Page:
How Does the 2020 ERC Credit Work? 

As stated above, you must have experienced either full or partial suspension of your business operations.

Again, this must be a result of a COVID-related government mandate that forced your hand. Barring that, you will have needed to experience a dip in gross receipts.  

How much of a dip, exactly? It should be more than 50% of each quarter’s 2020 gross receipts compared to the same quarter in 2019.   

There is a maximum for how much wages you can claim per employee, year, or quarter.

That limit is $10,000. This means that, at most, you can claim $5,000 per employee for all of 2020—50% of $10,000 of wages for 2020. 

You should also consider whether you’re a large employer or a small employer.

For the 2020 year calculation, a large employer has an average of more than 100 employees during the 2019 year. A small employer would have less than 100 on average—for the 2020 calculation.  

For 2021, the large employer threshold is 500 or more employees. 

In the case of a large employer, qualified wages are those you paid employees not to work. This, again, will relate to either the suspension of business operations—or as a result of a decline in your gross receipts.  

The only distinction between a large and small employer is that the small employer can claim wages whether or not employees were working. 

How Does the 2021 ERC Credit Work? 

The same $10,000 limit applies to 2021, except this time, an employer can claim up to 70% of the same qualified wages as before.

That means that there’s a maximum of $7,000 per employee available to your business or nonprofit.  

To qualify, these should be wages between Jan. 1, 2021, through Sept. 30, 2021. That means for 2021, you could claim a total of $21,000 for a single employee for those three eligible quarters.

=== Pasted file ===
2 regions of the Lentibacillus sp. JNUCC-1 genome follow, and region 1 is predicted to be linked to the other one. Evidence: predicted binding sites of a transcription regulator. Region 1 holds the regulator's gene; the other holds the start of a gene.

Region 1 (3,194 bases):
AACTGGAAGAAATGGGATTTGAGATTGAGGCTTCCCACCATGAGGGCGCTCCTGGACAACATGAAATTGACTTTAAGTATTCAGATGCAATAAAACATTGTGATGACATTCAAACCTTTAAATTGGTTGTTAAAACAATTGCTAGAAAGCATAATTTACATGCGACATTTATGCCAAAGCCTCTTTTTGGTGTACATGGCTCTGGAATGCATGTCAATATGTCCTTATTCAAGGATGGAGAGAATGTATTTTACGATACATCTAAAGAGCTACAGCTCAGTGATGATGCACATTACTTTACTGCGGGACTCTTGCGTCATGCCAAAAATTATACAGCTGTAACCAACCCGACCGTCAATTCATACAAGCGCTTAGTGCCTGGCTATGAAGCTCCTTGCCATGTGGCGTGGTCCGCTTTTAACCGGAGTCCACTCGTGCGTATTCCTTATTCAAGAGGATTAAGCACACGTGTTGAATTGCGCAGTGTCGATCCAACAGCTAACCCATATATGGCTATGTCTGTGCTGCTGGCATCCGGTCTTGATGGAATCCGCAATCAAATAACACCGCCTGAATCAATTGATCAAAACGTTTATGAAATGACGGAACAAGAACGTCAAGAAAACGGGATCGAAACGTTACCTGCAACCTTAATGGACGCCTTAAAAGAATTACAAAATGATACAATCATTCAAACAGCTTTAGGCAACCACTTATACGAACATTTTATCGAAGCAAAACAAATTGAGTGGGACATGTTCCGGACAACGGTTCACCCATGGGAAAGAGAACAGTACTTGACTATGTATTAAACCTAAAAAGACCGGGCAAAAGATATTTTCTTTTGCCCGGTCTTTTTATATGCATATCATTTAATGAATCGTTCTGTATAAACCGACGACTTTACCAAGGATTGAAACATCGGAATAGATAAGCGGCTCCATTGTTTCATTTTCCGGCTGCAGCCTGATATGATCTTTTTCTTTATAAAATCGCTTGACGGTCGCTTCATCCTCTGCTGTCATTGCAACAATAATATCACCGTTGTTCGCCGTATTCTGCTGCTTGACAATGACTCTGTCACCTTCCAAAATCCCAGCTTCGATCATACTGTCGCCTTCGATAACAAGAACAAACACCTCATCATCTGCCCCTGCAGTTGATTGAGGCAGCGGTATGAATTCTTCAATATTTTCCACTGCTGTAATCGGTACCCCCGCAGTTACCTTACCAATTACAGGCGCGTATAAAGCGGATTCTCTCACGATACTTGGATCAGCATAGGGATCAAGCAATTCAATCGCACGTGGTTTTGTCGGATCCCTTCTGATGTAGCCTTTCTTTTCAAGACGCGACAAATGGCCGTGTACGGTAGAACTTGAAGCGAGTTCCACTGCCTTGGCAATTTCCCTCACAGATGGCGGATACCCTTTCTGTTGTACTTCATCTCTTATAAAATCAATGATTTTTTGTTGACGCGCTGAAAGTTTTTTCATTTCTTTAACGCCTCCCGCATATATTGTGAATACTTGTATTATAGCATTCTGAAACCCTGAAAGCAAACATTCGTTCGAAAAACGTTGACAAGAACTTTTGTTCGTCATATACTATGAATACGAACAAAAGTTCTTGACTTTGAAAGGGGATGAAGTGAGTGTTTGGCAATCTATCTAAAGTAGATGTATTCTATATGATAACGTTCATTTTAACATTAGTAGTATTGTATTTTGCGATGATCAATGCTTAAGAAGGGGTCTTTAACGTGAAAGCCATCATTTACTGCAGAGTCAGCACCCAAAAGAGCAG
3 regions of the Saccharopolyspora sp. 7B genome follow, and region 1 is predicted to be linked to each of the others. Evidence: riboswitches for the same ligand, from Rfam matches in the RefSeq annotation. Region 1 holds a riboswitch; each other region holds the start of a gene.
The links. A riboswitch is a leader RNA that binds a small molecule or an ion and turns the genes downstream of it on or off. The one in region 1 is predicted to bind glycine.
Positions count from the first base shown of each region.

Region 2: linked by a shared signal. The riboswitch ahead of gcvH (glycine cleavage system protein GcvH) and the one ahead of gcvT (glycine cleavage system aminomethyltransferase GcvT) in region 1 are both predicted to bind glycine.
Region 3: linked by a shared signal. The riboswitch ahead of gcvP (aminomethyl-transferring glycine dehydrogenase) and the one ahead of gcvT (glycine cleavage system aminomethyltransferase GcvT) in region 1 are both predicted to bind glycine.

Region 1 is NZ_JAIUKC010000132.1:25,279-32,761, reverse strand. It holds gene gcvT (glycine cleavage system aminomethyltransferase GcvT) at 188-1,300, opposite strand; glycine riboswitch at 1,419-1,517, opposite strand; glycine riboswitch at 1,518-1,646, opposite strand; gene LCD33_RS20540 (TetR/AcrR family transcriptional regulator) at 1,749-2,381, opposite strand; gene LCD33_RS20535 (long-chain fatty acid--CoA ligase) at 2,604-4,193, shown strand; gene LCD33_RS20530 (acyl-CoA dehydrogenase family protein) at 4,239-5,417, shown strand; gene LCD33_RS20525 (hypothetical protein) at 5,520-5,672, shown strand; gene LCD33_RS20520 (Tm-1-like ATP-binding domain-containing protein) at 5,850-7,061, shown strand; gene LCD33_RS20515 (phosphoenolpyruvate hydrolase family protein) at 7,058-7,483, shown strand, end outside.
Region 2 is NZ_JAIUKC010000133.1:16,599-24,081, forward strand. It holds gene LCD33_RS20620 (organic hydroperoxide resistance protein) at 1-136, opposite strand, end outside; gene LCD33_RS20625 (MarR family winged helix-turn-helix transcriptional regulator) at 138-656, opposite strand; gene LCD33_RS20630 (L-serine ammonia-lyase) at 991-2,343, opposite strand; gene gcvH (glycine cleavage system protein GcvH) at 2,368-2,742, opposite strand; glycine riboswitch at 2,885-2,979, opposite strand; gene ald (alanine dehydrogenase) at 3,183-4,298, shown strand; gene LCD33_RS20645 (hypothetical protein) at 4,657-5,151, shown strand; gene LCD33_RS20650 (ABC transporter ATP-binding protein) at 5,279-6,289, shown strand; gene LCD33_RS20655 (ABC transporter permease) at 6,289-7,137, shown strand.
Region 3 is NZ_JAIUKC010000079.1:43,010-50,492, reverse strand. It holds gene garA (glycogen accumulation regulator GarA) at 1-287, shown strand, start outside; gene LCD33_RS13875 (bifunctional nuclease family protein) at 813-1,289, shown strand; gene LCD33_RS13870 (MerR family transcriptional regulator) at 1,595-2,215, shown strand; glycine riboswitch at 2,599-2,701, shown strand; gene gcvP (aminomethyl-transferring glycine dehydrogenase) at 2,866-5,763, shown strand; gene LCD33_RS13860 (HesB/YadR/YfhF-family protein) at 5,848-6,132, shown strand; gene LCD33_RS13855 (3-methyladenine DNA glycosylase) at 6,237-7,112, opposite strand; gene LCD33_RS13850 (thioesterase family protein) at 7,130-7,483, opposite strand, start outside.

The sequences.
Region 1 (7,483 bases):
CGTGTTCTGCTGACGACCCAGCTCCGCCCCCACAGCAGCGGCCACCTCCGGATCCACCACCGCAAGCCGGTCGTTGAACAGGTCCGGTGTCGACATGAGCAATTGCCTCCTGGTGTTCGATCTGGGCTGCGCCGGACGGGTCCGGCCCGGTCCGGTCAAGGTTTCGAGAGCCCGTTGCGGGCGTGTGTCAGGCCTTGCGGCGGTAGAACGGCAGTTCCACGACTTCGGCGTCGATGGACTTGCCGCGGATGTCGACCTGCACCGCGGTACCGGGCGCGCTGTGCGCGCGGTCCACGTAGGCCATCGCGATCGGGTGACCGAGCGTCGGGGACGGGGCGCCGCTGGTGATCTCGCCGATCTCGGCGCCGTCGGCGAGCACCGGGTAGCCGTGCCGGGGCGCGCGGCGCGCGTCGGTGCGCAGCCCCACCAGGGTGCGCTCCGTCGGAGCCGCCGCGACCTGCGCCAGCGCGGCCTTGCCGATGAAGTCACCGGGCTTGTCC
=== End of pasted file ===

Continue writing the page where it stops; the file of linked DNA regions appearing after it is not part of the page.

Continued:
Another difference between claiming in 2021 and 2020 is that the gross receipts decline should be greater than 20%.

However, the option to use an alternative quarter as it concerns determining eligibility does exist. 

Does the ERC Affect Your Federal and State Income Taxes? 

Unfortunately, yes. The ERC is effectively treated as taxable income because you must reduce the wage expense tax deduction for the amount of the ERC received.   

Is It Too Late to Claim the ERC? 

No. You can still claim the ERC through a retroactive filing of IRS Form 941-X. This is called the Adjusted Employer’s Quarterly Federal Tax Return, also known as the Claim for Refund. 

However, you generally have up to three years from the date you filed your Form 941 to claim it.

Therefore, you should carefully consider the coming statute of limitations so you do not miss out on these refunds. 


About the author: Brenden Healey is a tax partner in Whittlesey’s Hartford office. He consults with businesses and individuals and focuses his practice on manufacturing and distribution, retail industries, real estate, and nonprofit organizations.